iSoul In the beginning is reality.

Length and duration in space and time

The following derivations are based on the exposition by G. G. Lombardi here.

Time Dilation

Time dilation with a light clock

A clock is made by sending a pulse of light toward a mirror at a distance L and back to a receiver. Each “tick” is a round-trip to the mirror and back. The clock is shown at rest in the “Lab” frame in Fig. 1a, or any time it is in its own rest frame. Consequently, it also represents the clock at rest in Rocket #1. Figure 1b is the way the clock looks in the Lab when the clock is at rest in Rocket #1, which is moving to the right with velocity v and legerity u, hence speed v and pace u.

Some notation:

t = half of the time for the light to make one round-trip in the Lab or at rest in Rocket #1 (Fig. 1b)

t´ = half of the time for the light to make one round-trip in Rocket #1 in its own rest frame (Fig. 1a)

L = distance to mirror

So the times and distances are related as follows:

L = ct´ = t´/¢ and

ct² = L2 + vt² = L2 + t/u² = t/¢²

where c is the speed of light, ¢ is the pace of light, and the Pythagorean theorem is used.

Eliminate L from the equations:

ct = ct´ + vt = t´/¢2 + t/u² = t/¢²,

and solve for t´:

t´ = t √(1 − v²/c²) = t √(1 − ¢²/u²).

Since √(1 − v2/c2) = √(1 − ¢2/u2) < 1, the clock at rest in Rocket #1 appears slow to observers in the Lab.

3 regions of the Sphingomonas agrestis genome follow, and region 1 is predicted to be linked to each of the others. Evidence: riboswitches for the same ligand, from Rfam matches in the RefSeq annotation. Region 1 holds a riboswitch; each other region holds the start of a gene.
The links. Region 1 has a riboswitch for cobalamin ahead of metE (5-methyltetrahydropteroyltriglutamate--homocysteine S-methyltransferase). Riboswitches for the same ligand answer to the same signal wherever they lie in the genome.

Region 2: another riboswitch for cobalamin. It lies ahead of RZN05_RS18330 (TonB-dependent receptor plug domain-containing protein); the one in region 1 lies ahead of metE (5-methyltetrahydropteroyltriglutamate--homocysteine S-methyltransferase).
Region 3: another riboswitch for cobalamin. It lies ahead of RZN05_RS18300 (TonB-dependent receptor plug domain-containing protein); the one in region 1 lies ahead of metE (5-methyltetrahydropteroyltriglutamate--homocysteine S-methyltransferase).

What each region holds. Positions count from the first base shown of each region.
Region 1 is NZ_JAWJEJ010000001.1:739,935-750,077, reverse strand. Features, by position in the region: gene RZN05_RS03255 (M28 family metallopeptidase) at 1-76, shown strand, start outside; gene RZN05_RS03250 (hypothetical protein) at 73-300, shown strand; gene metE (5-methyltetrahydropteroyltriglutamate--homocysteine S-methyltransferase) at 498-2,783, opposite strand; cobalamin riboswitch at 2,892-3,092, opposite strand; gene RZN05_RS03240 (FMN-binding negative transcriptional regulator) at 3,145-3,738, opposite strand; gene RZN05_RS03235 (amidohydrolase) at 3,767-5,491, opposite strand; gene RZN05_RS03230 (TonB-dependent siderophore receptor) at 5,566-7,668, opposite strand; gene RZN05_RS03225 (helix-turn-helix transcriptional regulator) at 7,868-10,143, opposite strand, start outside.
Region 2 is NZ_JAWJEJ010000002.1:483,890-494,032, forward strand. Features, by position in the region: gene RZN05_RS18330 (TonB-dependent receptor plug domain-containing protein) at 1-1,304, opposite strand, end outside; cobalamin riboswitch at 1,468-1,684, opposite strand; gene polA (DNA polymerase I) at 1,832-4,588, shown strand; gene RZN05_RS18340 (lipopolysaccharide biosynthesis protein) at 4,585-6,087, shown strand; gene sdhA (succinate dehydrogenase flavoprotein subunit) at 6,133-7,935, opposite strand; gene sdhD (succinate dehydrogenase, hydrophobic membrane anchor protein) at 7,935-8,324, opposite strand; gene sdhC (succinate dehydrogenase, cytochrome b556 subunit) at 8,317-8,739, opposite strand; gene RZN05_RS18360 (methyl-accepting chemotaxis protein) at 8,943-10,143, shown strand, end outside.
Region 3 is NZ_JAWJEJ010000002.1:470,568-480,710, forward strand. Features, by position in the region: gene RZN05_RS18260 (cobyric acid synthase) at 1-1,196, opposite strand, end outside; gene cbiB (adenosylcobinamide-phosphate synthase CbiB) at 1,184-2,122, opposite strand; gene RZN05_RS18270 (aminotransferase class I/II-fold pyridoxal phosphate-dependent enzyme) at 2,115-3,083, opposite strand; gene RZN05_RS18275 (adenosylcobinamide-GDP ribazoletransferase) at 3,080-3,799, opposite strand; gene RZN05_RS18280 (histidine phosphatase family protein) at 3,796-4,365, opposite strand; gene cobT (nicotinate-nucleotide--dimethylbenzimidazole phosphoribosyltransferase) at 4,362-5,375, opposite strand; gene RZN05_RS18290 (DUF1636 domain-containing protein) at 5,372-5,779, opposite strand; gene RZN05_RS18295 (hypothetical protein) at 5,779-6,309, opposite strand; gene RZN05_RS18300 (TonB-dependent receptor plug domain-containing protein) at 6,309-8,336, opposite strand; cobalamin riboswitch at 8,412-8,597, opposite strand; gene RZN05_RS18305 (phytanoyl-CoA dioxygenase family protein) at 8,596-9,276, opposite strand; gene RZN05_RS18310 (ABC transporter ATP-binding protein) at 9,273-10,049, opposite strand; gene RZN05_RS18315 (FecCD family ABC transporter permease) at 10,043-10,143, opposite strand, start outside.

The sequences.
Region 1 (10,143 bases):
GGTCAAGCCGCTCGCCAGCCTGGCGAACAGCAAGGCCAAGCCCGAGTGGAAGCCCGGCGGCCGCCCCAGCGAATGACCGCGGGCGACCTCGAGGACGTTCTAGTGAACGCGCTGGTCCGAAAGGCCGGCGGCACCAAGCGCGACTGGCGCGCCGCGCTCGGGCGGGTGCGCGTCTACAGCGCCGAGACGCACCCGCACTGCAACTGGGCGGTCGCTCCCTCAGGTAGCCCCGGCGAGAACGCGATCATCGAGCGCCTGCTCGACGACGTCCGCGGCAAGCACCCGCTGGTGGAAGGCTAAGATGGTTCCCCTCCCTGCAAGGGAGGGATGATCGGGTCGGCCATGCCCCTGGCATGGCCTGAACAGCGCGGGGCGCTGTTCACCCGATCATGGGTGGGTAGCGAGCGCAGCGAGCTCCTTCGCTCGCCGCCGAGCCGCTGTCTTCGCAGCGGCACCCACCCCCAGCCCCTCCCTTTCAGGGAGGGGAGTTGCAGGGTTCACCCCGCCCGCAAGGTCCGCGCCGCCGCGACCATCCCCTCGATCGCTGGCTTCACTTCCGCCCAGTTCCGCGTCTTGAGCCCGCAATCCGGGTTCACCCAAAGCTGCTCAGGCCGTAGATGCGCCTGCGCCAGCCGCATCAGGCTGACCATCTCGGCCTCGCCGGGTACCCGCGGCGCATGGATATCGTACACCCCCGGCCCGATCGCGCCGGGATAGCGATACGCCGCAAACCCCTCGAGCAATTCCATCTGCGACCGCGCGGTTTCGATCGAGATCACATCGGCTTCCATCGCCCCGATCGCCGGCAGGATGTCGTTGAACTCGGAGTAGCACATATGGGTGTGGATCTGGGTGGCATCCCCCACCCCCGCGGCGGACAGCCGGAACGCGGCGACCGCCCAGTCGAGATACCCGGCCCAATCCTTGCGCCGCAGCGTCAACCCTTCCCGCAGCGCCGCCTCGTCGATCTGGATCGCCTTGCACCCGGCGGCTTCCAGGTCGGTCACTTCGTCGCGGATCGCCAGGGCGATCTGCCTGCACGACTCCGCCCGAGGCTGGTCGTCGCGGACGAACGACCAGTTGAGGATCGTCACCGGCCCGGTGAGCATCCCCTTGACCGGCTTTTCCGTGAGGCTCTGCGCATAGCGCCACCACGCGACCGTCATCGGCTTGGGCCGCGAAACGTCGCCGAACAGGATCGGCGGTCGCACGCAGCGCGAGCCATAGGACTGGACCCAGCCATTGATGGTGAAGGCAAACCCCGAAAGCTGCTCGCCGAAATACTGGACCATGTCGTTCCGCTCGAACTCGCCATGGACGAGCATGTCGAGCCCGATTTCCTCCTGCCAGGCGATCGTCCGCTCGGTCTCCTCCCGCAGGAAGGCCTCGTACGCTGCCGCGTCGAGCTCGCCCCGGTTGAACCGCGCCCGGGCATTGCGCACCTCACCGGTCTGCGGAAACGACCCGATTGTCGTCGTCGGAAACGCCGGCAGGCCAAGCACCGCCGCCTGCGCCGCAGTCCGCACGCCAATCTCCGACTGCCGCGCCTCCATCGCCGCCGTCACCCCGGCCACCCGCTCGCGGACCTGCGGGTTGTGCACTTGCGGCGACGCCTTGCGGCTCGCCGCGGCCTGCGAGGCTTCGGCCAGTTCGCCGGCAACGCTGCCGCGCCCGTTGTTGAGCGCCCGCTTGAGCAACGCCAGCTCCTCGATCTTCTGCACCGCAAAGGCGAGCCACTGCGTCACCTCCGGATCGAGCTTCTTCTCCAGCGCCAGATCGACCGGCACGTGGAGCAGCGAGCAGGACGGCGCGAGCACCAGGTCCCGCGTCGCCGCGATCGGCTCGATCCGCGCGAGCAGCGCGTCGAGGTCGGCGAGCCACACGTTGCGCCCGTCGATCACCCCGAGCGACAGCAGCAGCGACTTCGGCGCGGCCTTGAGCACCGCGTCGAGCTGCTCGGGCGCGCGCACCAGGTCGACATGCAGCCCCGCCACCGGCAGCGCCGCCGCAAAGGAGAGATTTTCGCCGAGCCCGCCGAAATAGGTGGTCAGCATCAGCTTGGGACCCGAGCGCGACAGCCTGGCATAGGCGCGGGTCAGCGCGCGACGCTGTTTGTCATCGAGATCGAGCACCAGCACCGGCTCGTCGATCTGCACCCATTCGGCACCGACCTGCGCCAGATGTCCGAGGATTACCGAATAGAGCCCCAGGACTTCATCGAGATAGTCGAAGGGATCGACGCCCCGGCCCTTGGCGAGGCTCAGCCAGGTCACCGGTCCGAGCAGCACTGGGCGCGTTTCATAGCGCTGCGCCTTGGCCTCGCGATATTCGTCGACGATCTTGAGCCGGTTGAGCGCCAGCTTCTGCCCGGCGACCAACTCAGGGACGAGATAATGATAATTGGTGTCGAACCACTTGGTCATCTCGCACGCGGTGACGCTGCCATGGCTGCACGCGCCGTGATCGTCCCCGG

Go back to Fig. 1c. Rocket #2 is moving with velocity v and legerity u to the left. Those clocks would also appear slow to observers in the Lab. But it is also the way a clock at rest in the Lab appears in Rocket #1. So, Lab clocks also appear slow to observers in the Rockets. Relativity is symmetrical!


Length Contraction

As with the time dilation example, imagine a pulse of light reflects from a mirror back to a receiver. Light will be the reference used to measure the length of an object in the Lab and Rocket frames.

Light clock inside rocket

Some notation:

L´ = length of rod in the Rocket

L = length of rod in the Lab

t1 = the light pulse travel time to the end of the rod (Lab)

t2 = the light pulse travel time back from the end of the rod (Lab)

t = t1 + t2 = total travel time in the Lab

t´ = total travel time in the Rocket

u = pace of the Rocket in the Lab frame

v = speed of the Rocket in the Lab frame

In the Lab:

L + vt1 = ct1 and L − vt2 = ct2

or L + t1/u = t1 /¢ and Lt2/2 = t2/¢

So t = t1 + t2 = (2L/c) / (1 − v2/c2) = (2Lç) / (1 − ¢2/u2).

In the Rocket:

2L´ = ct´ = t´/¢ or

t´ = 2L´/c = 2L´¢.

We know from the time dilation formula that t´ = t √(1 − v2/c2) = t √(1 − ¢2/u2).

So 2L´/c = 2L´¢ = (2L/c) / √(1 − v2/c2) = (2) / √(1 − ¢2/u2).

L´ = L / √(1 − v2/c2) = L / √(1 − ¢2/u2) or

L = L´ √(1 − v2/c2) = L´ √(1 − ¢2/u2).

The rod appears shorter in the Lab frame since √(1 − v2/c2) = √(1 − ¢2/u2) < 1.

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